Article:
Everyone has challenges and hard times. If you’re living the startup life or any sort of entrepreneur, self-starter mentality then you know exactly the very unique challenges associated with this life choice. This is the environment I live in. And many of you do as well, I am sure.
Each week I post a Reading for Success post reviewing the 3 books I read over the past seven days. But this post and these reviews I discovered don’t tell you the full story behind why I do this. And as you know, I like to identify and share the why behind things.
As I was saying, we all have challenges and struggles. We face obstacles which may seem insurmountable and we may find ourselves believing all hope is lost and there’s no reason to continue our current course of action. These feelings threaten our success and steal our motivation. In order to be successful we need to find ways to overcome these feelings and find the motivation to continue working. Success comes to those who don’t give up, who never stop trying. There’s an entirely different message to be drawn from that last sentence since, of course, we want to learn and grow and change our actions to be smart – but that’s a post for another day.
This week rather than sharing merely the books I read I’d like to share with you four ways to find motivation and then tie that into our Reading 4 Success series I publish each week. So without any more elaborate of a lead-in, here are four ways I believe you can find your motivation and stir that passion inside you to keep going.
Find sources of encouragement.
There’s incredible value in being able to find and identify sources of encouragement. Whether that’s taking the time to look back at your past successes or listening to the stories of others and recognizing the ways your work has impacted their lives – these sources of encouragement help you keep things in perspective. These words or feelings of encouragement help to bolster your spirit and strengthen your resolve.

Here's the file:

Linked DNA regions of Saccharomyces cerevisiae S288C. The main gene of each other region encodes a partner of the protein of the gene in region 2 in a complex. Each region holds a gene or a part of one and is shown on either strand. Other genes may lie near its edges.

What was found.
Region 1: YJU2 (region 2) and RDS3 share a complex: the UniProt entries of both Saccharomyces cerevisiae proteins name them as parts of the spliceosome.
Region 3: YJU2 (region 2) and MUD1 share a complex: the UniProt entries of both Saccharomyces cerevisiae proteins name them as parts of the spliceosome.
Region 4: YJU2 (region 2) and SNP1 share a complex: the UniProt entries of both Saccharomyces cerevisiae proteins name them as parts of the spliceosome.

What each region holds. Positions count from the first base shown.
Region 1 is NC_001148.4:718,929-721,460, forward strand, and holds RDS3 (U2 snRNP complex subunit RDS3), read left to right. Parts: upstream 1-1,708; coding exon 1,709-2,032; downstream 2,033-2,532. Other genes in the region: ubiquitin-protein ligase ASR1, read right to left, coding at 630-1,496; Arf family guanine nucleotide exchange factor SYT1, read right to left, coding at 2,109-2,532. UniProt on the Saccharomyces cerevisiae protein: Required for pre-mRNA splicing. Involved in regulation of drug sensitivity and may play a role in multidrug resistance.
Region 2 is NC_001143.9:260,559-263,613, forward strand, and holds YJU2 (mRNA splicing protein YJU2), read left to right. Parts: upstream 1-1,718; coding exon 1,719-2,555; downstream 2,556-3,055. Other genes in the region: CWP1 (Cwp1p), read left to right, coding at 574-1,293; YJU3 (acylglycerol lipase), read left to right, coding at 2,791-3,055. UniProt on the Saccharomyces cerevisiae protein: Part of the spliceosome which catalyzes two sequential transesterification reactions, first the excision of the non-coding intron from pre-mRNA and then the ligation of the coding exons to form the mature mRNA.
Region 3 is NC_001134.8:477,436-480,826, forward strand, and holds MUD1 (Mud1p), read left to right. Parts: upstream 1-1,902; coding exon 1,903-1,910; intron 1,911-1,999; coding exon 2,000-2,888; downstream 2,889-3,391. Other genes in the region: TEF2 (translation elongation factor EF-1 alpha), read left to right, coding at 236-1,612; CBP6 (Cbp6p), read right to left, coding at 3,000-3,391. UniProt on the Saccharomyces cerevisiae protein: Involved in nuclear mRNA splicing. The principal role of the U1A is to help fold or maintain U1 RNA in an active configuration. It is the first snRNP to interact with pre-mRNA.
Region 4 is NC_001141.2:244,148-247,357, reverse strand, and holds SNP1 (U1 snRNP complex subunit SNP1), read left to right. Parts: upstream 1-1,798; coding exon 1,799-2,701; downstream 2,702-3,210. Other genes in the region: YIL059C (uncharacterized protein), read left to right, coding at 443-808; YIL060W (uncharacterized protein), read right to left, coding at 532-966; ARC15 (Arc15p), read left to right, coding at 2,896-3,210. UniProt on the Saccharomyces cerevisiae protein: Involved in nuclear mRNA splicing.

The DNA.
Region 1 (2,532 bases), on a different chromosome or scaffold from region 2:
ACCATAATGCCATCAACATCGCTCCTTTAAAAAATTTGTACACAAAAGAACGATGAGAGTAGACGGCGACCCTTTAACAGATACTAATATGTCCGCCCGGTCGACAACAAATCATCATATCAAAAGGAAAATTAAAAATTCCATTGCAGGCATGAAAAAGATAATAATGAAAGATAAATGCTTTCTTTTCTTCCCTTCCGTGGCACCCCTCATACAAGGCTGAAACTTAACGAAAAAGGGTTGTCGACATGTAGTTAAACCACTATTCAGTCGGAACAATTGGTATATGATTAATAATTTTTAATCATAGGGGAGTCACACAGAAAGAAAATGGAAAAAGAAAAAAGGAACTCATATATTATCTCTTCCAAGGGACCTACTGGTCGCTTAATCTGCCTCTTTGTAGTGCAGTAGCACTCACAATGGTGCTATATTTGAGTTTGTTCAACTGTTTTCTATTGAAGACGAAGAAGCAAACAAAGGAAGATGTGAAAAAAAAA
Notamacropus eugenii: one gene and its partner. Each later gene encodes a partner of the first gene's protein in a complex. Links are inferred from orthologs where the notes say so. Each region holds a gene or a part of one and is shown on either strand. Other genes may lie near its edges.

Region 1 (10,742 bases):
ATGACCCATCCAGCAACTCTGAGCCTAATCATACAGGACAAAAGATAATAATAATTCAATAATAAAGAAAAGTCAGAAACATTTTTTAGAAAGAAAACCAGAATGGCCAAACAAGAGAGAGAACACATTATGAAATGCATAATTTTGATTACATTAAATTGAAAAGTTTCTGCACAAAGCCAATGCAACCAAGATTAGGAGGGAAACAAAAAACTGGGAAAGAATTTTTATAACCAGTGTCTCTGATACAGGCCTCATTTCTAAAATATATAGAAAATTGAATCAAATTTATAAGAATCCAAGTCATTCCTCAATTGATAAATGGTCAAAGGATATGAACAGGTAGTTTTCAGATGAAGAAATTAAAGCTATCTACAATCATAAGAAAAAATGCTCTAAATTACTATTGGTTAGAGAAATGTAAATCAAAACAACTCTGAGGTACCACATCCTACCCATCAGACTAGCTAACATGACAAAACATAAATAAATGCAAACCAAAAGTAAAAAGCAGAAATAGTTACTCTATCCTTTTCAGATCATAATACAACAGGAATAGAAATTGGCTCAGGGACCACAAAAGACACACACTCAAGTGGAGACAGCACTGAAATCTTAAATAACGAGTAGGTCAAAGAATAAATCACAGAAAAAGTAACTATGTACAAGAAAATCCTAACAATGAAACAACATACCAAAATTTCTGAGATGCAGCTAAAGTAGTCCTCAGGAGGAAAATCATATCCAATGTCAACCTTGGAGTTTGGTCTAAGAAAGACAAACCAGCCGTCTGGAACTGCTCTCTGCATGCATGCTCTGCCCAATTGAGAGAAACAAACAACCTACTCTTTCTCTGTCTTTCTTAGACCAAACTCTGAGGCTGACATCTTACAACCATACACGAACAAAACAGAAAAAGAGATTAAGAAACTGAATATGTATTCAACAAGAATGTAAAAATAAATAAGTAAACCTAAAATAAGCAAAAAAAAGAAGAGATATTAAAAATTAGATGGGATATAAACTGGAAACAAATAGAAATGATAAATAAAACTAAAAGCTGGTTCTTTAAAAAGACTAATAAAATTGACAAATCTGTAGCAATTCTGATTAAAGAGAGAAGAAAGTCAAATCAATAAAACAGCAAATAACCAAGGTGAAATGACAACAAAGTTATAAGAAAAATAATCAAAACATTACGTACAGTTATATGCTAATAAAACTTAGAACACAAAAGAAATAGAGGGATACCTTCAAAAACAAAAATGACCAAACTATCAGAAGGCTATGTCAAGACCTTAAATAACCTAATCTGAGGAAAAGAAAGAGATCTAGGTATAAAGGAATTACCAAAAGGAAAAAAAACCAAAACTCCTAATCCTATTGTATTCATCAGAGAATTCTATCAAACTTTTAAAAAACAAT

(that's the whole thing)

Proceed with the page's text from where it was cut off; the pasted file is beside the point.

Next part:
Now, sometimes it might be hard to find sources of encouragement for your own work (particularly if you’re just getting started) so there need to be alternative ways to seek out encouragement. For example, you may find encouragement in the work of someone else. Listen to their stories of success, or rather, listen to their stories of failure after failure on the way to success. This can be a massive source of strength when things are looking bleak.
Identify creative outlets.
There are a couple different ways in which this can be considered. Creative outlets are an awesome opportunity to allow your brain a chance to rest from the day-to-day challenges you face. The freedom to be creative and explore the world often yields positive side effects on the very challenges you have been facing. Sometimes your brain simply needs the opportunity to not think about a particular problem before you can solve it. So what are creative outlets? There’s a beautiful world full of them. Here’s just a smattering:
- Board games
There truly is an infinite list of creative outlets. The key is to find those outlets that are best for you and your brain. You absolutely don’t have to pick just one. In fact, I’d recommend having several you enjoy doing (and that’s key – you have to enjoy doing them).